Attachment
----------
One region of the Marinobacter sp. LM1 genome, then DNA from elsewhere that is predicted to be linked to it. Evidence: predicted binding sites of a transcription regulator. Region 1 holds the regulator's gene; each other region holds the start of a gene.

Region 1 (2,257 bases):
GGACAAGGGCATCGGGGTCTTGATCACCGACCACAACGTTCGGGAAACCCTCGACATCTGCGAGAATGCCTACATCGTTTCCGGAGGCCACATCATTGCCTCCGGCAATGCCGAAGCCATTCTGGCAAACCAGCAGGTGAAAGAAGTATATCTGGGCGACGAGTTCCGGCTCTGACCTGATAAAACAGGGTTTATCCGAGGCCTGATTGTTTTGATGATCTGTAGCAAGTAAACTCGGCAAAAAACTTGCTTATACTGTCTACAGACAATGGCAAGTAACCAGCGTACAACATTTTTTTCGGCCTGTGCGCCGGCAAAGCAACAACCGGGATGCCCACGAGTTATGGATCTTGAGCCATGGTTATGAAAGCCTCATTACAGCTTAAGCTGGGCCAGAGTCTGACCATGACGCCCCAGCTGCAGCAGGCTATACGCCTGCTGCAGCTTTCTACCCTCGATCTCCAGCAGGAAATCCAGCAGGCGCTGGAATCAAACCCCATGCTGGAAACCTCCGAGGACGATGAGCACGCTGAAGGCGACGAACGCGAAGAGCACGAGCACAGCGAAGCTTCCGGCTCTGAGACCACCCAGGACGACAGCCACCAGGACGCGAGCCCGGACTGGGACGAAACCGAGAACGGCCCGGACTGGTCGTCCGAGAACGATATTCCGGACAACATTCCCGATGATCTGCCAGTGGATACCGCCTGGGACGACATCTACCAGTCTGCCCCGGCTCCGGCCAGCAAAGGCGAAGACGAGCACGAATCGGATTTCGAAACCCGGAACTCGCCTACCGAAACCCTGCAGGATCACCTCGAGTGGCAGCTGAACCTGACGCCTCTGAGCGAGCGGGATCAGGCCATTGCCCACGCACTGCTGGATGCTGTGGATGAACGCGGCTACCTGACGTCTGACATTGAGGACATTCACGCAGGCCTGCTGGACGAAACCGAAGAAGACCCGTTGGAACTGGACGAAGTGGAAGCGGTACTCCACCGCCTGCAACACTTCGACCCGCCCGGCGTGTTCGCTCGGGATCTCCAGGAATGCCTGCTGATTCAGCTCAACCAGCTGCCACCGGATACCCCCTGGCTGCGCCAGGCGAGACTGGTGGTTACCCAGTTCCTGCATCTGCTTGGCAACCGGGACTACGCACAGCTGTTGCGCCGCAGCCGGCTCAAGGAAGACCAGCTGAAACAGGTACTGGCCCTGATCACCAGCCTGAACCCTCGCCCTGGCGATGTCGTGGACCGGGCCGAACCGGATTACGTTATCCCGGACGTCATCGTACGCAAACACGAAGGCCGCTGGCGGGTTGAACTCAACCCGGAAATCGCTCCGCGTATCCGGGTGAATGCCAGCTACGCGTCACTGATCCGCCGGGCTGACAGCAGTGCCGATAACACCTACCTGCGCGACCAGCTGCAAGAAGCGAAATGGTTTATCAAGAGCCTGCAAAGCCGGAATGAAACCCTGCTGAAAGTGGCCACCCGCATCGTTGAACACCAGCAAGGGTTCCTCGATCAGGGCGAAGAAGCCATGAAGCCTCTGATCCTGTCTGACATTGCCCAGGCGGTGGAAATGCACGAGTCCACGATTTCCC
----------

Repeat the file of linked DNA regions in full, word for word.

One region of the Marinobacter sp. LM1 genome, then DNA from elsewhere that is predicted to be linked to it. Evidence: predicted binding sites of a transcription regulator. Region 1 holds the regulator's gene; each other region holds the start of a gene.

Region 1 (2,257 bases):
GGACAAGGGCATCGGGGTCTTGATCACCGACCACAACGTTCGGGAAACCCTCGACATCTGCGAGAATGCCTACATCGTTTCCGGAGGCCACATCATTGCCTCCGGCAATGCCGAAGCCATTCTGGCAAACCAGCAGGTGAAAGAAGTATATCTGGGCGACGAGTTCCGGCTCTGACCTGATAAAACAGGGTTTATCCGAGGCCTGATTGTTTTGATGATCTGTAGCAAGTAAACTCGGCAAAAAACTTGCTTATACTGTCTACAGACAATGGCAAGTAACCAGCGTACAACATTTTTTTCGGCCTGTGCGCCGGCAAAGCAACAACCGGGATGCCCACGAGTTATGGATCTTGAGCCATGGTTATGAAAGCCTCATTACAGCTTAAGCTGGGCCAGAGTCTGACCATGACGCCCCAGCTGCAGCAGGCTATACGCCTGCTGCAGCTTTCTACCCTCGATCTCCAGCAGGAAATCCAGCAGGCGCTGGAATCAAACCCCATGCTGGAAACCTCCGAGGACGATGAGCACGCTGAAGGCGACGAACGCGAAGAGCACGAGCACAGCGAAGCTTCCGGCTCTGAGACCACCCAGGACGACAGCCACCAGGACGCGAGCCCGGACTGGGACGAAACCGAGAACGGCCCGGACTGGTCGTCCGAGAACGATATTCCGGACAACATTCCCGATGATCTGCCAGTGGATACCGCCTGGGACGACATCTACCAGTCTGCCCCGGCTCCGGCCAGCAAAGGCGAAGACGAGCACGAATCGGATTTCGAAACCCGGAACTCGCCTACCGAAACCCTGCAGGATCACCTCGAGTGGCAGCTGAACCTGACGCCTCTGAGCGAGCGGGATCAGGCCATTGCCCACGCACTGCTGGATGCTGTGGATGAACGCGGCTACCTGACGTCTGACATTGAGGACATTCACGCAGGCCTGCTGGACGAAACCGAAGAAGACCCGTTGGAACTGGACGAAGTGGAAGCGGTACTCCACCGCCTGCAACACTTCGACCCGCCCGGCGTGTTCGCTCGGGATCTCCAGGAATGCCTGCTGATTCAGCTCAACCAGCTGCCACCGGATACCCCCTGGCTGCGCCAGGCGAGACTGGTGGTTACCCAGTTCCTGCATCTGCTTGGCAACCGGGACTACGCACAGCTGTTGCGCCGCAGCCGGCTCAAGGAAGACCAGCTGAAACAGGTACTGGCCCTGATCACCAGCCTGAACCCTCGCCCTGGCGATGTCGTGGACCGGGCCGAACCGGATTACGTTATCCCGGACGTCATCGTACGCAAACACGAAGGCCGCTGGCGGGTTGAACTCAACCCGGAAATCGCTCCGCGTATCCGGGTGAATGCCAGCTACGCGTCACTGATCCGCCGGGCTGACAGCAGTGCCGATAACACCTACCTGCGCGACCAGCTGCAAGAAGCGAAATGGTTTATCAAGAGCCTGCAAAGCCGGAATGAAACCCTGCTGAAAGTGGCCACCCGCATCGTTGAACACCAGCAAGGGTTCCTCGATCAGGGCGAAGAAGCCATGAAGCCTCTGATCCTGTCTGACATTGCCCAGGCGGTGGAAATGCACGAGTCCACGATTTCCC